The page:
UBS May Sue NASDAQ Over Facebook Losses That it Likely Caused Itself

Swiss banking giant UBS (NYSE: UBS  ) noted in its latest earnings report that it has seen its net profit fall by more than half from Q1 to Q2, equivalent to a $356 million loss. Interestingly, the entire amount was lost on just one trade: the Facebook (Nasdaq: FB  ) IPO this past May. Now the bank is looking to Nasdaq (Nasdaq: NDAQ  ) to make up that difference.

The news earlier this month that UBS is planning legal action against Nasdaq, which the bank accuses of mishandling the deal, is noteworthy for its magnitude. The kitty set up by the exchange to handle such complaints is a mere $62 million, an amount that Nasdaq felt confident would cover any claims regarding losses due to its bungling of Facebook’s IPO. Obviously, the exchange was not expecting a loss on a scale such as that claimed by UBS.

UBS is not the only financial entity seeking remuneration. Citigroup (NYSE: C  ) claims to have lost in the neighborhood of $20 million, while Knight Capital Group (NYSE: KCG  ) estimates its damages will be somewhere around $30 million to $35 million. How did UBS manage to lose so much money?

The complaint against Nasdaq centers on its wonky computer software, which delayed the opening, and failed to alert traders and brokers about the status of their trades. Unable to sell until they knew how many shares they were holding, traders and others got stuck holding a bag of shares that they didn’t really want.

This included UBS, who also couldn’t be notified due to the glitch, but kept entering orders, anyway. Once the computer program caught up and entered all the orders, UBS wound up with more shares than everyone else put together, it seems.

Why were others able to limit loss, but not UBS? The bank itself seemed to have a buggy computer system that day, whereby at least some of the duplicated orders were caused by an order loop from which the computer couldn’t extricate itself. This happened over and over, apparently, until someone finally noticed.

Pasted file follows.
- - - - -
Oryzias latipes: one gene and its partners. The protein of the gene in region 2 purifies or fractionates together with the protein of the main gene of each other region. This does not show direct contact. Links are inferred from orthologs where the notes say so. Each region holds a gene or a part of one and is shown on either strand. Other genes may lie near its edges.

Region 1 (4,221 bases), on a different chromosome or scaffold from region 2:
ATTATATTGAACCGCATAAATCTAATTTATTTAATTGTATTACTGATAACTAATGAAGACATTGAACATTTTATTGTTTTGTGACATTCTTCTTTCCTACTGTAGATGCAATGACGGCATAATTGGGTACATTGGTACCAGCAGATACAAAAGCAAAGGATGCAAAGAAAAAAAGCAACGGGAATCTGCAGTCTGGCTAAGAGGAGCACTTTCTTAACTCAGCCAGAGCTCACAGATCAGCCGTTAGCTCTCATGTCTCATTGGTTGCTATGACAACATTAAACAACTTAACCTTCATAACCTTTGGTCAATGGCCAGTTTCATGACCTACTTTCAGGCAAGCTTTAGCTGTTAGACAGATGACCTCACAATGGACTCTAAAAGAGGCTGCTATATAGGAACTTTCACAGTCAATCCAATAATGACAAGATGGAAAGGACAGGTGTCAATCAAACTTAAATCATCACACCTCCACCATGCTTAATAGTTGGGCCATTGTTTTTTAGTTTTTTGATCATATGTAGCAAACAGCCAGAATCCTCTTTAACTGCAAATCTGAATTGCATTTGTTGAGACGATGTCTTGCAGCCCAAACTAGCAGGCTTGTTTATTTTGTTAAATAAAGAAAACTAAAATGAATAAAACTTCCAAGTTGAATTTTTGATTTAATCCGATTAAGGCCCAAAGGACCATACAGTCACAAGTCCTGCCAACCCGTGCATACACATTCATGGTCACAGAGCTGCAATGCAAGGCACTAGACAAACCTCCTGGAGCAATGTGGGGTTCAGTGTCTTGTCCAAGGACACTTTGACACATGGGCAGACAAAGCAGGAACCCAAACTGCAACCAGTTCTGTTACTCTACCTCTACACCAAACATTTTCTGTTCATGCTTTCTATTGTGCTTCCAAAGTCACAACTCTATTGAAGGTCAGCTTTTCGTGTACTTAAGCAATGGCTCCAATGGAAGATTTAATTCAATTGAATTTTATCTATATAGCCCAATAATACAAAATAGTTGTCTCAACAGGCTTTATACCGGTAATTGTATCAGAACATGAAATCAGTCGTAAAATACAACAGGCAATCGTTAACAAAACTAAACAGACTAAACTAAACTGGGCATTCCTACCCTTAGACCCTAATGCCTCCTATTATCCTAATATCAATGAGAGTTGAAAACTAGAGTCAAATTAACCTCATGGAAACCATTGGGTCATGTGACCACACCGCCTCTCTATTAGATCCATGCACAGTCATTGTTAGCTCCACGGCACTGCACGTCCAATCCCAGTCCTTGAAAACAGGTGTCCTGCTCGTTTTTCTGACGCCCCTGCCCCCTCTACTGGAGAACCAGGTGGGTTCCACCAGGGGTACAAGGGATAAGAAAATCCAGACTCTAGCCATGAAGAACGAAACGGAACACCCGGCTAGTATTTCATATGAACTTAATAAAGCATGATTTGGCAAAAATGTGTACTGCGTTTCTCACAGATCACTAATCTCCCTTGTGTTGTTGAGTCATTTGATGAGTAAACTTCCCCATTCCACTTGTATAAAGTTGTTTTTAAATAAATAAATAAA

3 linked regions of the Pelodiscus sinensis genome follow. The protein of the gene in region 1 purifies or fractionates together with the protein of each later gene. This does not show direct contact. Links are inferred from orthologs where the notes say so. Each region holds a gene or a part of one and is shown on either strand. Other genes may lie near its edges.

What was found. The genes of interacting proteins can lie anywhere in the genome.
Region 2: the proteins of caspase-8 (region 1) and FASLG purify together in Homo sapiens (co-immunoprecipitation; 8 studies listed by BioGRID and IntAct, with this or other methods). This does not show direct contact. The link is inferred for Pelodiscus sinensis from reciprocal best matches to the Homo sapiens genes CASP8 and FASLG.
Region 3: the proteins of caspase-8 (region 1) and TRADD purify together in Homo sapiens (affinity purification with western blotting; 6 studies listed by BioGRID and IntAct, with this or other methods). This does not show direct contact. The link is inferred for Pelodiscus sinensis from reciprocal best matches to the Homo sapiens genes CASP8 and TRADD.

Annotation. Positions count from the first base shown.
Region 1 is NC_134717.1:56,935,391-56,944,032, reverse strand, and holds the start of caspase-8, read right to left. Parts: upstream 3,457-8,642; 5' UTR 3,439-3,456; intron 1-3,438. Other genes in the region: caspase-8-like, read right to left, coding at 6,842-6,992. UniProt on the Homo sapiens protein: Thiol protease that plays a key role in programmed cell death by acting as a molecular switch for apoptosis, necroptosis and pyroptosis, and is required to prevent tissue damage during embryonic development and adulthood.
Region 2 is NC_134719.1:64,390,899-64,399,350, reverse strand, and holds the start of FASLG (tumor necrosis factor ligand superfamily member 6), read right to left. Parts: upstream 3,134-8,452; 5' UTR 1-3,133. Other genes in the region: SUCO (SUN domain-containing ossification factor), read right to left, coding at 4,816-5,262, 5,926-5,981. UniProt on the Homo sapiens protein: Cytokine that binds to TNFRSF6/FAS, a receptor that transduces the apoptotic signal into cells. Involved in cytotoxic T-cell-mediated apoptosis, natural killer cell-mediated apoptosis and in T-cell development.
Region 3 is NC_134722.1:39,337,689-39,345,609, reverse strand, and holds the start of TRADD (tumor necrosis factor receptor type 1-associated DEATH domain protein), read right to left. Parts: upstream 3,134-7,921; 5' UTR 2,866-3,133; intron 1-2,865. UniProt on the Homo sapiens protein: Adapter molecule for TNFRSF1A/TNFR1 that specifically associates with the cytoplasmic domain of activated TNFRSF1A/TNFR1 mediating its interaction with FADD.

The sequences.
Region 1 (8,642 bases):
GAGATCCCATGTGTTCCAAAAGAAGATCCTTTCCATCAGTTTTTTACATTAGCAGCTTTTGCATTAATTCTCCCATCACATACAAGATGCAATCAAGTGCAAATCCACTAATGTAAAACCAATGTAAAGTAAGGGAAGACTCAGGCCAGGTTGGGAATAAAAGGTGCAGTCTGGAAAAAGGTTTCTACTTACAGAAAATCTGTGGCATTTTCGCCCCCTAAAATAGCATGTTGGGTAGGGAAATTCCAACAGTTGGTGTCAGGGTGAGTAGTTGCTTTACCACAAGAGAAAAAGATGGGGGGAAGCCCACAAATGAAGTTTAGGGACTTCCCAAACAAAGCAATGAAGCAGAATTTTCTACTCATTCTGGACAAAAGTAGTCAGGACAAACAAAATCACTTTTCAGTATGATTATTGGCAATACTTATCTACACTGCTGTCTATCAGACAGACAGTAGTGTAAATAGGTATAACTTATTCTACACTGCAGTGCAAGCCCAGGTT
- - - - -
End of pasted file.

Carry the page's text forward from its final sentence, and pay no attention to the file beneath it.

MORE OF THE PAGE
Fool’s Take
For a bank with UBS’ history of paying out fines and settlements, $356 million must look rather tame. Surely its payout to investors in 2008 of nearly $23 billion, to settle charges of securities fraud, must have hit the bank’s balance sheet a bit harder. The bank may appear to have a recent history of corruption but, in the Facebook IPO situation, it looks a lot more like ineptitude. Sure, Nasdaq was responsible for some of the bank’s losses, but UBS was more at fault for the sheer breadth of the loss. After all, Citi’s losses were also a result of automated trading, but they were able to contain the damage.

A recent Dealbreaker article notes that any investment bank worth its salt would never have made a blunder of such scope. I agree -- and then, to compound the matter by trumpeting your own carelessness, and laying the blame squarely at someone else’s door, seems like a really good way to lose both customers and investors.

Happily, it seems that UBS is moving away from investment banking, and that is a good thing.

Facebook’s IPO is still grabbing headlines, but there really is much more to know about this popular company. If you would like an in-depth look into Facebook, including both specific risks and opportunities it now faces, sign up for our premium report, which will give you must-watch areas to focus on as Facebook evolves and grows. This isn’t a one-time thing -- it also comes with a full year of updates, so click here for access.

Fool contributor Amanda Alix owns no shares in the companies mentioned above.

The Motley Fool owns shares of Facebook and Citigroup. Motley Fool newsletter services have recommended buying shares of Facebook. The Motley Fool has a disclosure policy. We Fools may not all hold the same opinions, but we all believe that considering a diverse range of insights makes us better investors. Try any of our Foolish newsletter services free for 30 days.


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